For fans of the slasher sub-genre, I recommend the The Funhouse collector’s edition on Bluray. For those of you looking for a different take on the Funhouse movie and deeper characterizations, I heartily recommend Dean Koontz’s novel adaptation. This screenplay novelization was written under Koontz’s pseudonym, Owen West. Because the film production was delayed, the book ended up being released before the film reached theaters.
“The Funhouse” vs. “The Texas Chainsaw Massacre”
Tobe Hooper, a master of horror, has given fans several gems within the genre. Two of his notable works are “The Funhouse” (1981) and the groundbreaking “The Texas Chainsaw Massacre” (1974). Both movies delve into the horrors that lurk beneath the surface of seemingly benign locations, but they approach their subject matter in distinct ways. Let’s explore these two cult classics side by side.
1. Setting and Atmosphere:
The Funhouse: As the title suggests, the primary setting is a carnival funhouse. Typically a place of joy and childlike wonder, Hooper turns it into a house of horrors. The colorful and playful exterior masks the terrors within, creating a sense of irony and unease.
The Texas Chainsaw Massacre: Set in rural Texas, the film employs the isolation of the countryside to heighten the horror. The desolate landscape, with its scorching sun and open spaces, becomes even more oppressive as the protagonists realize there’s nowhere to escape.
2. The Antagonist:
The Funhouse: The primary antagonist is a disfigured man in a Frankenstein mask, hidden from the world and working in the carnival. His appearance and actions are the result of both nature and nurture, as he’s been exploited by his carnival-barker father.
The Texas Chainsaw Massacre: The film introduces us to the infamous Leatherface and his deranged family. Leatherface, with his skin masks and roaring chainsaw, embodies primal terror. The family, comprising of cannibals, adds layers of horror with their disturbing dinner table scenes and morbid sense of humor.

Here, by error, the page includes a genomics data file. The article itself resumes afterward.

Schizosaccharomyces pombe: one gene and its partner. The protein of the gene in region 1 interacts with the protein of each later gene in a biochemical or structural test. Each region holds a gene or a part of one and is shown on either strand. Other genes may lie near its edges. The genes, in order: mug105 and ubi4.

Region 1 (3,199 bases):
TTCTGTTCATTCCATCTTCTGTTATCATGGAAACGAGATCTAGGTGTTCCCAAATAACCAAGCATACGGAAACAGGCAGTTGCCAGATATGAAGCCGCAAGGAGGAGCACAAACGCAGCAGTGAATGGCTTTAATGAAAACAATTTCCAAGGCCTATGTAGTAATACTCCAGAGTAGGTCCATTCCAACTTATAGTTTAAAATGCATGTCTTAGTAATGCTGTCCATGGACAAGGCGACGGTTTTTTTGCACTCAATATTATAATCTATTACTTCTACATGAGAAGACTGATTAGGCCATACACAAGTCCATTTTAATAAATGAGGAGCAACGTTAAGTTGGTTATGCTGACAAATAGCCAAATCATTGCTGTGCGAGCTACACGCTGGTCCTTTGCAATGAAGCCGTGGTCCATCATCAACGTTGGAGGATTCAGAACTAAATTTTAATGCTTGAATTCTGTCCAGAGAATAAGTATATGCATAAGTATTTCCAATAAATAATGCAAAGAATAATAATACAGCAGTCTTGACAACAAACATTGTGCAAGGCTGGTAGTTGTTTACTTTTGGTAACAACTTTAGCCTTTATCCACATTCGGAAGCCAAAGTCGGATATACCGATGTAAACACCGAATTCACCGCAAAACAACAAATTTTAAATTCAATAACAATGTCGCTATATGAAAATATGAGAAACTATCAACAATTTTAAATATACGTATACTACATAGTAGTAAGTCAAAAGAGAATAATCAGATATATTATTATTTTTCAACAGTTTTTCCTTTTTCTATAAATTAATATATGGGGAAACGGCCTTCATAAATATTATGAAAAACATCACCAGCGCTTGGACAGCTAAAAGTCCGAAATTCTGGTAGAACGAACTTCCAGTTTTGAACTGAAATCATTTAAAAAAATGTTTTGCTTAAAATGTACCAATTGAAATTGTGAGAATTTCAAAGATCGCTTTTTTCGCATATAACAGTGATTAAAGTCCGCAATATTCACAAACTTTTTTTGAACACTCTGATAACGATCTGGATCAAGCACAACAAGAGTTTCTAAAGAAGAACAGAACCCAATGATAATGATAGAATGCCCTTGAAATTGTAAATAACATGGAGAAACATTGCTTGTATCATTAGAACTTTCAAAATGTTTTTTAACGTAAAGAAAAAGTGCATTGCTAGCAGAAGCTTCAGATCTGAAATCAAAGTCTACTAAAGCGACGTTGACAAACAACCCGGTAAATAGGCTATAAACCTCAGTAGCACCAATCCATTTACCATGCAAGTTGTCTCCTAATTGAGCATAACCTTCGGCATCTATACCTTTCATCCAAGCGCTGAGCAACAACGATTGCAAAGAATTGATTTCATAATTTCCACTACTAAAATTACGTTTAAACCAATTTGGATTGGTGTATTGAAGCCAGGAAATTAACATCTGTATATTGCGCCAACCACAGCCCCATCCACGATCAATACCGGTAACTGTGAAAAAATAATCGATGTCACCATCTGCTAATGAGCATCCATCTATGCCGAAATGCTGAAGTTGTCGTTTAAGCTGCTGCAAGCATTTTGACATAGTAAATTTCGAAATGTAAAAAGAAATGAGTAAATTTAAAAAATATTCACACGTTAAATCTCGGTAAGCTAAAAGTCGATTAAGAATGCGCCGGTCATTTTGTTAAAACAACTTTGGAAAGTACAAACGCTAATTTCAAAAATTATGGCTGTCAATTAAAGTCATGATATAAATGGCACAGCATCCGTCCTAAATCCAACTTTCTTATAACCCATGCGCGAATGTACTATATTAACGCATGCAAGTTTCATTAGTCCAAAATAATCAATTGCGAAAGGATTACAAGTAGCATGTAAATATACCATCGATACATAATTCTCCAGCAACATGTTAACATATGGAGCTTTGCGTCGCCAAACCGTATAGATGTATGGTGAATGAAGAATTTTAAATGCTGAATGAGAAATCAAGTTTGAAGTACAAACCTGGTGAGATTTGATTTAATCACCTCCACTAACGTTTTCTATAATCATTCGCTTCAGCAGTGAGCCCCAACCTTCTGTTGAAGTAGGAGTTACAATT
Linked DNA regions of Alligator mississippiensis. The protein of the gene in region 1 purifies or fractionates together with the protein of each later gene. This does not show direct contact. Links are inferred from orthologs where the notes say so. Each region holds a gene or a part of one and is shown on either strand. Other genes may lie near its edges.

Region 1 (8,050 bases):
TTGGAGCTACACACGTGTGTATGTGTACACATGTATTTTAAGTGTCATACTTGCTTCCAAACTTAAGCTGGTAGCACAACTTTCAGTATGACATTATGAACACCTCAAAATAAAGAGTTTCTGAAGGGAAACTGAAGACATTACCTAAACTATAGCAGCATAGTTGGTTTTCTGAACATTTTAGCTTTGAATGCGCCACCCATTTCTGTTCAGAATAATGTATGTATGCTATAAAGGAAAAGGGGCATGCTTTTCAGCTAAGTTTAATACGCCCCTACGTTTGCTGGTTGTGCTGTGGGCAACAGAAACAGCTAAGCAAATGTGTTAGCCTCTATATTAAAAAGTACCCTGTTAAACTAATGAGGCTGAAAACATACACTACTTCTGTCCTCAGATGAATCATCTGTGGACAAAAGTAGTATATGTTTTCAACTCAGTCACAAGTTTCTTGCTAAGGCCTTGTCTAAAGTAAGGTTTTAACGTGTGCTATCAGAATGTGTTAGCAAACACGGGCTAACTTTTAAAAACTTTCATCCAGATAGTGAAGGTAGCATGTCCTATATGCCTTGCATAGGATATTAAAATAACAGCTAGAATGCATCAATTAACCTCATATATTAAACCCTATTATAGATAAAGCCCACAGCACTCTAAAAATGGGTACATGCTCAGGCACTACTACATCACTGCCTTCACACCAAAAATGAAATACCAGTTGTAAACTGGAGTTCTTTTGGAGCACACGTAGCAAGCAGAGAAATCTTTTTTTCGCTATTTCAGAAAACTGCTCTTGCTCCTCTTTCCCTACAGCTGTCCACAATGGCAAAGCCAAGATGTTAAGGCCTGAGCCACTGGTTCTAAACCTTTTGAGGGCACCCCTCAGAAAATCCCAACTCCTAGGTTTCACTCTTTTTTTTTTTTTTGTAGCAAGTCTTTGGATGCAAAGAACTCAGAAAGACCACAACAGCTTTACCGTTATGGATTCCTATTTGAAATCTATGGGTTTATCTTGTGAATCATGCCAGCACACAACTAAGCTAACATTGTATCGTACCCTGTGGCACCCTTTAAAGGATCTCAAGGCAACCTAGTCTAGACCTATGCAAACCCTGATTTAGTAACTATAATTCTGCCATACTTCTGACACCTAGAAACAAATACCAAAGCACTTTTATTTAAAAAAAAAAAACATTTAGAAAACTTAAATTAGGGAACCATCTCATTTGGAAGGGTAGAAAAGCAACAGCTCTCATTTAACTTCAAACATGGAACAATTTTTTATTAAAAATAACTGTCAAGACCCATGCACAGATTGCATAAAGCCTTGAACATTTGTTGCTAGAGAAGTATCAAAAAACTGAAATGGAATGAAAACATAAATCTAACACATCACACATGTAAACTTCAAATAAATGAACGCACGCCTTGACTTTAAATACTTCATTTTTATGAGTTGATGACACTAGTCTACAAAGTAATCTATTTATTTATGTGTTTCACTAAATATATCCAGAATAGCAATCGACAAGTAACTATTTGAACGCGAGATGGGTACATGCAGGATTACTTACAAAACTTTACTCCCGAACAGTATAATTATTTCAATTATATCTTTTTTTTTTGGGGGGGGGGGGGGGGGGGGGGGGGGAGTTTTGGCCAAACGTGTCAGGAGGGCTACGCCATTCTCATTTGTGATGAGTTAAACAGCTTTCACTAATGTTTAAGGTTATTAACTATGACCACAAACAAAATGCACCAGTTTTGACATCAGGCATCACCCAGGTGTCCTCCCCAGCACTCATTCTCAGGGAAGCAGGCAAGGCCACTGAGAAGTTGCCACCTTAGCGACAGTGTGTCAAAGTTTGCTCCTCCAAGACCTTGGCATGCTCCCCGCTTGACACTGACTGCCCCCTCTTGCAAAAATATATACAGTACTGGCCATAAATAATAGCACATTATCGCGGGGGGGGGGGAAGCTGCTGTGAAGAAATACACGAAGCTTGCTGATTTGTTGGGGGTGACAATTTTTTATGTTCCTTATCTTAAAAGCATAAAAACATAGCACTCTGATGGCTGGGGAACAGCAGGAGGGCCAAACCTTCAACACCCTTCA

3. Themes and Motifs:
The Funhouse: The film explores the idea of appearances vs. reality. The carnival, meant to entertain, hides genuine horrors behind its facade. It touches upon exploitation, both in terms of the disfigured man being used for financial gain and the teenagers who become victims of their curiosity.
The Texas Chainsaw Massacre: This movie delves deeply into the breakdown of the American dream, family dysfunction, and the horrors of isolation. It showcases the degradation of humanity when removed from societal norms. The use of a chainsaw and the motif of skinning victims also make a commentary on industrialization and commodification.
4. Reception and Legacy:
The Funhouse: While not as critically acclaimed or as impactful as “The Texas Chainsaw Massacre,” “The Funhouse” has its own dedicated following. It’s praised for its atmosphere, use of color, and the symbolic play on the innocent setting of a carnival.
The Texas Chainsaw Massacre: Widely regarded as one of the most influential horror films ever made, it has left an indelible mark on the genre. Its raw, documentary-style approach and gritty realism made it an immediate subject of controversy, but it’s since been lauded for its innovative techniques, social commentaries, and its ability to terrify without excessive gore.